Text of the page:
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Tokyo Market Closes Mixed, Dollar Declines

January 12, 1993

TOKYO (AP) _ Share prices closed mixed today on the Tokyo Stock Exchange, while the dollar declined against the Japanese yen.

The 225-issue Nikkei Stock Average rose 91.50 points, or 0.55 percent, closing at 16,681.05. It had fallen a total of 404.53 points in the five previous trading days.

But the broader Tokyo Stock Price Index of all issues listed on the first section fell 1.95 points, or 0.15 percent, to 1,281.98. It had shed 5.59 points, or 0.43 percent, on Monday.

An estimated 150 million shares changed hands, almost unchanged from Monday’s thin 150.93 million. Declining issues narrowly outnumbered advances 441 to 421, with 212 issues unchanged.

Kunihiko Hitomi, an analyst with Wako Securities, said the Nikkei index’s rebound ″was mainly technical following a five-day fall. But bearish sentiment on the market has not improved much.″

A round of buying by public pension funds boosted the Nikkei, but small-lot selling then trimmed its early gain, which had reached some 130 points, said Noriyuki Watanabe, an analyst with Yamaichi Securities.

Early gainers included non-ferrous metal stocks, oil and other energy- related issues that drew investor interest because of concern about Iraq’s incursions into Kuwait, Watanabe said.

Meanwhile, Japanese Finance Minister Yoshiro Hayashi told a regular news conference that his ministry is studying whether to adopt new measures to bolster the faltering stock market. He did not elaborate.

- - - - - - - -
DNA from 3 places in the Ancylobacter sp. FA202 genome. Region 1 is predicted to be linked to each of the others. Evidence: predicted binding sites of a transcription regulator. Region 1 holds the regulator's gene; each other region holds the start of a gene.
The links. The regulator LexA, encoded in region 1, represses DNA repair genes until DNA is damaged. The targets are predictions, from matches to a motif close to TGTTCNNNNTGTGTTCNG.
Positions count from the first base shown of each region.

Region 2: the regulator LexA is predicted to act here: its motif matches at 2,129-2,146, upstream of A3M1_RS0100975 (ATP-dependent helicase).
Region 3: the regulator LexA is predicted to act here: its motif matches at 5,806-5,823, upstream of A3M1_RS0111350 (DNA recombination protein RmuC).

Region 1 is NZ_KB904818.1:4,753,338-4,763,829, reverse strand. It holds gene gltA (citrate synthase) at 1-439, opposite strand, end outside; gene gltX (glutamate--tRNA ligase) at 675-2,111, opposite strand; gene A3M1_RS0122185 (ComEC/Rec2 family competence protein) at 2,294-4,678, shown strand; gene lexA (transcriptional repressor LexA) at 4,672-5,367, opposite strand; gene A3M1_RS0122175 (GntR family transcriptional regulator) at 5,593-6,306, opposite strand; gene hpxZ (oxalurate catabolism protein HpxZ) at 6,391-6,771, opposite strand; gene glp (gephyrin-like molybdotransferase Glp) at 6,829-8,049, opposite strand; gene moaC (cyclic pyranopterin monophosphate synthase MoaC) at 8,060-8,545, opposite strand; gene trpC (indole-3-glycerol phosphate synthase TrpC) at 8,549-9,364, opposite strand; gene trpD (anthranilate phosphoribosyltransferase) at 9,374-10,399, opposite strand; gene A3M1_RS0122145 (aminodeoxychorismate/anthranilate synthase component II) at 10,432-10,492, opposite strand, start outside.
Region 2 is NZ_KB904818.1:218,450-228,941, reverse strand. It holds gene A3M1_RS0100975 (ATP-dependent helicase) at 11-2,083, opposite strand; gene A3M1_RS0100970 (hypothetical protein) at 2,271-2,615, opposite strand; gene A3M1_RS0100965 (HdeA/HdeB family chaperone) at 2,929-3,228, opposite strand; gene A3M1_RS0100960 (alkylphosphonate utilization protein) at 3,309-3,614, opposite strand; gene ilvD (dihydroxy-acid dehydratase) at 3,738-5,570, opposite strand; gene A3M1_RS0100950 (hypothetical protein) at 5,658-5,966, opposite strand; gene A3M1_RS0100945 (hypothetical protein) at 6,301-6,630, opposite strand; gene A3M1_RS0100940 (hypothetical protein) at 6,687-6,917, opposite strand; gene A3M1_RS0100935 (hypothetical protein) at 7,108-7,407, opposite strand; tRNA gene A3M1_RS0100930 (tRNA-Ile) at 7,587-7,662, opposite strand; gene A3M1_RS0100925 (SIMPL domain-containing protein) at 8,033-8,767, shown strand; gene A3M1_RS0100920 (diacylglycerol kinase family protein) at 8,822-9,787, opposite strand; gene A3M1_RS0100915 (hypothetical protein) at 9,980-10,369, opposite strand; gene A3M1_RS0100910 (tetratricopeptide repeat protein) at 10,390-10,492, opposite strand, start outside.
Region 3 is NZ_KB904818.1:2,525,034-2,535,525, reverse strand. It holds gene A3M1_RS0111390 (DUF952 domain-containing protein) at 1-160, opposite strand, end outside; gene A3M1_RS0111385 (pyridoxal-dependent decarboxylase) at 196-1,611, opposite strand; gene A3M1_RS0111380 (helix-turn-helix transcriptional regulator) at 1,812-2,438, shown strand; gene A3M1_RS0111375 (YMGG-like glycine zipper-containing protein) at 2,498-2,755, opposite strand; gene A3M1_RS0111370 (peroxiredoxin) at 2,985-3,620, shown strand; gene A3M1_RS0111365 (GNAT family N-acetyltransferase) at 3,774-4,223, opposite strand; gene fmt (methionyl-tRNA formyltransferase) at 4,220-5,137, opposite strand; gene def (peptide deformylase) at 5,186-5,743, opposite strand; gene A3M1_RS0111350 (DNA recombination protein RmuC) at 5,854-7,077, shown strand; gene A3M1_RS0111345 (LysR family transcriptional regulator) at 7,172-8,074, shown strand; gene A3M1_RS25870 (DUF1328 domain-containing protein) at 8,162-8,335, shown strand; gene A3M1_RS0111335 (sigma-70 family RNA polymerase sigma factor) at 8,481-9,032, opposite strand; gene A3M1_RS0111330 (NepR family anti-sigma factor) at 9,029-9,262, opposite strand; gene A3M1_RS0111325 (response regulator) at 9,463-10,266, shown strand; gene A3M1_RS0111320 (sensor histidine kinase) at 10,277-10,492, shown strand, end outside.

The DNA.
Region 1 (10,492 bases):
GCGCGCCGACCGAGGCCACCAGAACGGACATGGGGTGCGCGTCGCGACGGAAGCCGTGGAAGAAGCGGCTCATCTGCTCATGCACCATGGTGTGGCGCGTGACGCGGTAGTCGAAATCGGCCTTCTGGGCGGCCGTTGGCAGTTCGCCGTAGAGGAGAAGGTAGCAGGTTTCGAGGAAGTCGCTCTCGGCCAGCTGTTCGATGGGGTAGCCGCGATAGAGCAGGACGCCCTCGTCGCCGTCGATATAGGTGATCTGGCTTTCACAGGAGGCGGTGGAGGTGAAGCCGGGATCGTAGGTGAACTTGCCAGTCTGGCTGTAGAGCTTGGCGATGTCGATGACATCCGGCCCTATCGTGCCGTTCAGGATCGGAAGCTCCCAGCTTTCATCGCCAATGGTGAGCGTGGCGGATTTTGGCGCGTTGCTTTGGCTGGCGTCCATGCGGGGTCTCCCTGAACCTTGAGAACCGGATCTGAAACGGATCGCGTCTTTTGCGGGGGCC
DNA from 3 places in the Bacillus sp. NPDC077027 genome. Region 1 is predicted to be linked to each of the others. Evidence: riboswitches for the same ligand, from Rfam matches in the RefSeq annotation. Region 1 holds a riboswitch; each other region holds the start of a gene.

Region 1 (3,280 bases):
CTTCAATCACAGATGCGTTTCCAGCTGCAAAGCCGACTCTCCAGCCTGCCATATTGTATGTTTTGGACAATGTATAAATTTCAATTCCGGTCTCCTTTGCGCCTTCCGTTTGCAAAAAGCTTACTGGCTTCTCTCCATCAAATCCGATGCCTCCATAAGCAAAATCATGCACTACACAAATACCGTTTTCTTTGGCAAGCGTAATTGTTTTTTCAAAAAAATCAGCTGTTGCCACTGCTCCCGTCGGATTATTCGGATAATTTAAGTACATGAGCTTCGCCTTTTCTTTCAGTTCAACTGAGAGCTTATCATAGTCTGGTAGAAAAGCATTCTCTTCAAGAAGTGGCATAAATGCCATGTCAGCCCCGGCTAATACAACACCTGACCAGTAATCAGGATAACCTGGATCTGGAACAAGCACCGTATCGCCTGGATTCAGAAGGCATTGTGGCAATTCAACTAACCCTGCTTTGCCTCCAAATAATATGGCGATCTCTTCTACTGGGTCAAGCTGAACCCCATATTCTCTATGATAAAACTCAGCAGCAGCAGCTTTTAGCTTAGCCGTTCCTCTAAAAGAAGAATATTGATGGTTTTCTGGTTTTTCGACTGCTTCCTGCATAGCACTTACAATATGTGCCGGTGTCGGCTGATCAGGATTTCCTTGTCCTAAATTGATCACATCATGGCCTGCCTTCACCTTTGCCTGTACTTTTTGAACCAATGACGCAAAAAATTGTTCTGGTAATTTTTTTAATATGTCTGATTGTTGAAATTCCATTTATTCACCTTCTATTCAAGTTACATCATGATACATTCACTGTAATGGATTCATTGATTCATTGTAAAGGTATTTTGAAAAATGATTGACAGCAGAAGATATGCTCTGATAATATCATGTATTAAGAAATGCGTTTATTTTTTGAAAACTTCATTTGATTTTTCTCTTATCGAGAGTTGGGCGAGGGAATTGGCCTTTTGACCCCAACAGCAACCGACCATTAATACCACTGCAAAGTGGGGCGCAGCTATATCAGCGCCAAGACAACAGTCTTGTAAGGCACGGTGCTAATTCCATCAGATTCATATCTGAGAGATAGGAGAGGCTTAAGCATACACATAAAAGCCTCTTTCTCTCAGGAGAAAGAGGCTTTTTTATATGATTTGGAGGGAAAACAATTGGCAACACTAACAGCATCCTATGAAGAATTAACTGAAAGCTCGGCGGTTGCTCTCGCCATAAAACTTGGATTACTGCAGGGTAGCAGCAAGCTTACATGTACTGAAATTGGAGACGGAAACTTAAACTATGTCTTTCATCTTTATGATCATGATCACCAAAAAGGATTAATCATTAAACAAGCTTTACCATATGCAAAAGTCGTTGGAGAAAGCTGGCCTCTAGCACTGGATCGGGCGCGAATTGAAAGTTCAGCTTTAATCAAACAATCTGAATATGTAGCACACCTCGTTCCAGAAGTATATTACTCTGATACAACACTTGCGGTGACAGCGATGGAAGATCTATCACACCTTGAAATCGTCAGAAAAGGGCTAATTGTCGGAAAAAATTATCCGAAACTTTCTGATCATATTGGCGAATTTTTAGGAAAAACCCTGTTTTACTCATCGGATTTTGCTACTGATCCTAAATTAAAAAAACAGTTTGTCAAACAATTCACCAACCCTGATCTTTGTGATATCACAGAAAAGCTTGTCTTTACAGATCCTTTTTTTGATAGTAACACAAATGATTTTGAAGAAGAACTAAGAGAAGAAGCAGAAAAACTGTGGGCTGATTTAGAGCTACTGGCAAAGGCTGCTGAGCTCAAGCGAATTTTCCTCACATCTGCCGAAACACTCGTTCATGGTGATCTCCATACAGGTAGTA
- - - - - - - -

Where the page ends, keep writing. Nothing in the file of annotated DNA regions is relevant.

Last August, the government decided to pump more money from public pension funds into the market, a measure that helped stock prices briefly but failed to lift the market out of its long-term doldrums.

On the foreign exchange market, the dollar closed at 125.05 yen, down 0.31 yen from Monday’s close and below its overnight New York finish of 125.35 yen. After opening at 125.16 yen, it ranged between 125.03 yen and 125.20 yen.

Traders said the dollar edged lower as hopes rose somewhat for an easing of tension in the Middle East.

The dollar is often regarded as a safe haven in times of international unrest.

Kaori Muto, a dealer with Bank of America in Tokyo, said many traders see the dollar in an adjustment phase this week following a net gain of 0.77 yen in Tokyo for all of last week.

Muto said, however, that uncertainty about the Iraq situation would keep the dollar from sliding much.

The price of the benchmark No. 145 10-year Japanese government bonds rose to 106.93 points from Monday’s 106.54-point finish. Their yield fell to 4.435 percent from 4.490 percent Monday.

Bond prices were approaching four-year highs.

Kazuhiko Fujieda, a bond dealer at Okasan Securities, said it was natural for investors to show interest in bonds when stock market prospects look unprofitable.